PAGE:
Leaders in North Korea have told "foolish politicians" around the world to expect no change in direction after the death of Kim Jong Il.
In a statement published by state media, the country's powerful National Defence Commission said the international community "should not expect any change from us".
The commission, thought to be one of the country's top decision-making bodies, addded that it would "never deal" with South Korean leader Lee Myung-bak and his "group of traitors".
"We declare solemnly and confidently that the foolish politicians around the world, including the puppet group in South Korea, should not expect any change from us," the statement said.
Kim Jong Il died on 17 December of a heart attack. His funeral was held on Wednesday and Thursday, as hundreds of thousands of mourning North Koreans gathered in Pyongyang.
Kim Jong Un, the former leader's son, has been declared "supreme leader of the party, state and army", and appeared at the funeral flanked by senior generals and officials.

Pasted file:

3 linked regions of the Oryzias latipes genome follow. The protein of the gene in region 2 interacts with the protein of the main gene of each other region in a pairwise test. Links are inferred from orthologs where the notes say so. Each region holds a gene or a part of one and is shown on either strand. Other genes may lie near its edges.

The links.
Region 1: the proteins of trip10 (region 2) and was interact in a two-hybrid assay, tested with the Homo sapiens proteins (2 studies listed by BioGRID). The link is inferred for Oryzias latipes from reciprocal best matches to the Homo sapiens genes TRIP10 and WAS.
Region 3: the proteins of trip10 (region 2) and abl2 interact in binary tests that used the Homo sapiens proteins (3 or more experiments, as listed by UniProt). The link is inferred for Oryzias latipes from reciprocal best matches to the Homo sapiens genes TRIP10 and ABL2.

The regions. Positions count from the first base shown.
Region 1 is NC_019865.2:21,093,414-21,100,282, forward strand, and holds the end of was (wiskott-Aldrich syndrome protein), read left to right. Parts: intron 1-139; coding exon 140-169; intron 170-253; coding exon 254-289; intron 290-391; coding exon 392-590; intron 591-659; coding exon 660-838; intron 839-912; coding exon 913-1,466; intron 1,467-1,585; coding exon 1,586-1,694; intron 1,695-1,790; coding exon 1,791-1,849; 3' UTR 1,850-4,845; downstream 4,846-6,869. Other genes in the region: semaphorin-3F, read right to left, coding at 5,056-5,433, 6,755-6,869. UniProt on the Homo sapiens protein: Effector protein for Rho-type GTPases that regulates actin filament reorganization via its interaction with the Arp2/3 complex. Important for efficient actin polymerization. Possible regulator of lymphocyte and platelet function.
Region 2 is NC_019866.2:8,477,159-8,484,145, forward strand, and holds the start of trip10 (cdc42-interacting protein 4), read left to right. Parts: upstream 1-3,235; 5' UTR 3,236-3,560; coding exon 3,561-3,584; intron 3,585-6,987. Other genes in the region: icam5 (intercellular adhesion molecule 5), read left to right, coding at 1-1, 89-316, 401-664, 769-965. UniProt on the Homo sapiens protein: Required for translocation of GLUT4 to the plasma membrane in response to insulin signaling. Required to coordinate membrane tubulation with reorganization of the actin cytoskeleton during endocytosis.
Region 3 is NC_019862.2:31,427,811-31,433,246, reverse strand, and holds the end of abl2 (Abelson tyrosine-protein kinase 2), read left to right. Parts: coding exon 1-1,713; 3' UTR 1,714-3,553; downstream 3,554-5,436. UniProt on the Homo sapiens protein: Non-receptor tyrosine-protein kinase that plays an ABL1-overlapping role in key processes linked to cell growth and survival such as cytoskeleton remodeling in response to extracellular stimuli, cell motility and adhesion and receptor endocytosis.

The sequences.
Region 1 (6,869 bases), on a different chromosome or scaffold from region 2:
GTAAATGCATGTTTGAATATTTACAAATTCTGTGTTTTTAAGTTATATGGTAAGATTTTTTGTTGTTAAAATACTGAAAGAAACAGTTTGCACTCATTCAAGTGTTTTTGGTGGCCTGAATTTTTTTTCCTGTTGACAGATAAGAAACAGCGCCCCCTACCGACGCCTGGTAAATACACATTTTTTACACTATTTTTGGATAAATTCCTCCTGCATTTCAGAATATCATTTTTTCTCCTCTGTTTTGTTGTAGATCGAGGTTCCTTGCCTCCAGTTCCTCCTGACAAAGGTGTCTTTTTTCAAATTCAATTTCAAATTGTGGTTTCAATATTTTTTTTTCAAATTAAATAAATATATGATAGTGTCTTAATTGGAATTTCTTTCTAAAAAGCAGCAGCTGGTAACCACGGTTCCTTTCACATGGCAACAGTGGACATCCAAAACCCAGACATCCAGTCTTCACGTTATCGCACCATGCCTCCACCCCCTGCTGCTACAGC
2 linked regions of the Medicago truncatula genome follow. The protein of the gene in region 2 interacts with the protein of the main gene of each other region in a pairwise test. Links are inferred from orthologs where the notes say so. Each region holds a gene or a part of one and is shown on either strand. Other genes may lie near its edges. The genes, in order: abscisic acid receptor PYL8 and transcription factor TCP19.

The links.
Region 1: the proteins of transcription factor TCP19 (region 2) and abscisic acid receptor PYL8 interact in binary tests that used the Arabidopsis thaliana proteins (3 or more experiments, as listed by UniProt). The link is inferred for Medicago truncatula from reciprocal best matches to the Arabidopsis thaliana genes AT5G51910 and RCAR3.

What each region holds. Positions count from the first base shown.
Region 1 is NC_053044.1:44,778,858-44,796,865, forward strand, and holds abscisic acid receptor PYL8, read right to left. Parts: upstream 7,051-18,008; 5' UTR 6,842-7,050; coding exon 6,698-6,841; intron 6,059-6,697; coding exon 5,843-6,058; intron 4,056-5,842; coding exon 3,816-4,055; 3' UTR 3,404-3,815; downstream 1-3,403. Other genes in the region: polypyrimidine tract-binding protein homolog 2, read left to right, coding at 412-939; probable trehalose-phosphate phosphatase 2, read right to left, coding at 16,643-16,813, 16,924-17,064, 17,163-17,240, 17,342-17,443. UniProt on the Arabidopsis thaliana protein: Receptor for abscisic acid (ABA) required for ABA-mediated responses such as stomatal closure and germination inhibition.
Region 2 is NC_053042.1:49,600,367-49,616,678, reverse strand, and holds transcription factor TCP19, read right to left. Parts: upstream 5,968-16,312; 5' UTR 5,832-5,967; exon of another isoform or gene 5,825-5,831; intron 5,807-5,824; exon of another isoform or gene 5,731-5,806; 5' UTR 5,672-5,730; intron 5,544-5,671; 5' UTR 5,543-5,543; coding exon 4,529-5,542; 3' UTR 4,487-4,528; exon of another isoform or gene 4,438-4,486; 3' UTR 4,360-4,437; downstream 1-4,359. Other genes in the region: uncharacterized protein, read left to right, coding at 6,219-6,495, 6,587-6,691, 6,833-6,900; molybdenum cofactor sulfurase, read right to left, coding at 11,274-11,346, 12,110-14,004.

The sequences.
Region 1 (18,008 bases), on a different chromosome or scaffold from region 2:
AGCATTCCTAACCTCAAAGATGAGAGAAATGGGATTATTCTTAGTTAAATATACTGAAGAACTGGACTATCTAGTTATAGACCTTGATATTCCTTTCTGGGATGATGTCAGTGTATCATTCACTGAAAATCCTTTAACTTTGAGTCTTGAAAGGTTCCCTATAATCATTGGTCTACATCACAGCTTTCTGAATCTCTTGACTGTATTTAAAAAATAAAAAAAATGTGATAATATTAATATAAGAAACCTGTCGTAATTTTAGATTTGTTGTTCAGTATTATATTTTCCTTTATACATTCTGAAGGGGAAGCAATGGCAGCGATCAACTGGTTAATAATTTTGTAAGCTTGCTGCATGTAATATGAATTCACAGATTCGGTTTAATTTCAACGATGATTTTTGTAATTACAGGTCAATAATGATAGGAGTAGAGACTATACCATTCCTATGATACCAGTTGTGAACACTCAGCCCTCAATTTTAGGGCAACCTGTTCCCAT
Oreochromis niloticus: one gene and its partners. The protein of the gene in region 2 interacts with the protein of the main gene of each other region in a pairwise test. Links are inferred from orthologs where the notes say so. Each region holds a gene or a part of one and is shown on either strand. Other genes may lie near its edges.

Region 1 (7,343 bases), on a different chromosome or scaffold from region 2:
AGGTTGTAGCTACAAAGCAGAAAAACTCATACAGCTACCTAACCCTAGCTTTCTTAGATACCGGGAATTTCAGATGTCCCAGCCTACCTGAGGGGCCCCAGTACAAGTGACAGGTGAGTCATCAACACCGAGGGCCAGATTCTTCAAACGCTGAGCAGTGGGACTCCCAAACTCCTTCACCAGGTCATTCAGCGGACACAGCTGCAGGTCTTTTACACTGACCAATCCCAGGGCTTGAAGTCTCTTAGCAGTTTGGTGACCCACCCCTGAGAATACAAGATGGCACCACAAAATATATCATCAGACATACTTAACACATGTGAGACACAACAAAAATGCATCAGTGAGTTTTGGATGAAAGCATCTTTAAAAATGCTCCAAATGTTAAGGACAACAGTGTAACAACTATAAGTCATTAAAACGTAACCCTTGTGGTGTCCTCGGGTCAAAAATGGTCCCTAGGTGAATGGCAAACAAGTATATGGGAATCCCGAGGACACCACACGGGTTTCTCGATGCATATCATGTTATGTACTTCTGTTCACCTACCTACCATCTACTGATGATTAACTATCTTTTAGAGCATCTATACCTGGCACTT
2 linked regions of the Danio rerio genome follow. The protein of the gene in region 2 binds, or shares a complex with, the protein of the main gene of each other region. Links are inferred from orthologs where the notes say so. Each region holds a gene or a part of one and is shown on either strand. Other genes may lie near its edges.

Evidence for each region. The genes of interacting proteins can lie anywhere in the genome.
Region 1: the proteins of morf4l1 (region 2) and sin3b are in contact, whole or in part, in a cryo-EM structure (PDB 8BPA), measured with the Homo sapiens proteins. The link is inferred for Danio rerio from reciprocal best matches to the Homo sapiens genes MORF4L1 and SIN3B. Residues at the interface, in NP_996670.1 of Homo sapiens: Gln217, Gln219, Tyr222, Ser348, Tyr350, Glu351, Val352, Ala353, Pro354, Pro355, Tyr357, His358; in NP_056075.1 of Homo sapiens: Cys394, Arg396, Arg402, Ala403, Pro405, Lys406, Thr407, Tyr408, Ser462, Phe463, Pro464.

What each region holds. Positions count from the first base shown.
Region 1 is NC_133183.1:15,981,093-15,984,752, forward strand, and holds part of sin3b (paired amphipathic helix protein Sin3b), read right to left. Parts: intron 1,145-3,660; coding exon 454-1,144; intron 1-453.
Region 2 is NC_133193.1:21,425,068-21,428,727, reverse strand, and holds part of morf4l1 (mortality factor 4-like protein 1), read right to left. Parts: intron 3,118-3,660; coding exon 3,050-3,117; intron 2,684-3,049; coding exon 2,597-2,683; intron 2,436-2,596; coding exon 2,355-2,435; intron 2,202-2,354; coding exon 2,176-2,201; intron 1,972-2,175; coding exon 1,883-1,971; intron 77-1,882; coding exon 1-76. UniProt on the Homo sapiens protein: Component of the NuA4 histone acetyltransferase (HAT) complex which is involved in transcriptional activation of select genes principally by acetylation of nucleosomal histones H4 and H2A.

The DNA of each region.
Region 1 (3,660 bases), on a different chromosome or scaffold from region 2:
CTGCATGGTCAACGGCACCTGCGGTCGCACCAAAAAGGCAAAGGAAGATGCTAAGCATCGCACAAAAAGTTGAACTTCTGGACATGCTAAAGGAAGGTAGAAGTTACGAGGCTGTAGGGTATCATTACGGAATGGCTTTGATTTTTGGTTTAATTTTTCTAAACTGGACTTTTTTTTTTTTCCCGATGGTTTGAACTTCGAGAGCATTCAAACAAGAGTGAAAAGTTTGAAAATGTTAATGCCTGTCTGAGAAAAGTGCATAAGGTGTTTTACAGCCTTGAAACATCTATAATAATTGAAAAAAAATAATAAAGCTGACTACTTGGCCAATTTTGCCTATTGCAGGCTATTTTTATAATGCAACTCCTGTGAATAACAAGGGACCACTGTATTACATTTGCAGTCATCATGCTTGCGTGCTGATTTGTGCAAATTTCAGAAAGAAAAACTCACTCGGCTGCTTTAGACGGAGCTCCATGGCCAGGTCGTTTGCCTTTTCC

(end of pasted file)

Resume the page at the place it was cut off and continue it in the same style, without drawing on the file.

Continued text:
The reclusive communist state is still technically at war with its neighbour South Korea and has been since 1950.
World leaders have been nervously watching to see how Kim Jong Il's death would affect the fragile ceasefire currently in place.
North Korea's leadership were reportedly angered by South Korea's decision to send just two non-official delegations to mark Kim's death, describing the move as "unforgivable".
In a statement released after Kim Jong Il's funeral, state media reiterated its pledge to pursue "national reunification".
Meanwhile the United States has said that it will send its diplomat Kurt Campbell, the assistant secretary for east asian and pacific affairs, to hold talks in Beijing, Seoul and Tokyo in early January.
After talks with South Korean officials on Thursday, the Pentagon said it "shared the view that peace and stability on the Korean peninsula is our overarching priority and agreed to maintain close co-operation and co-ordination in the weeks and months ahead".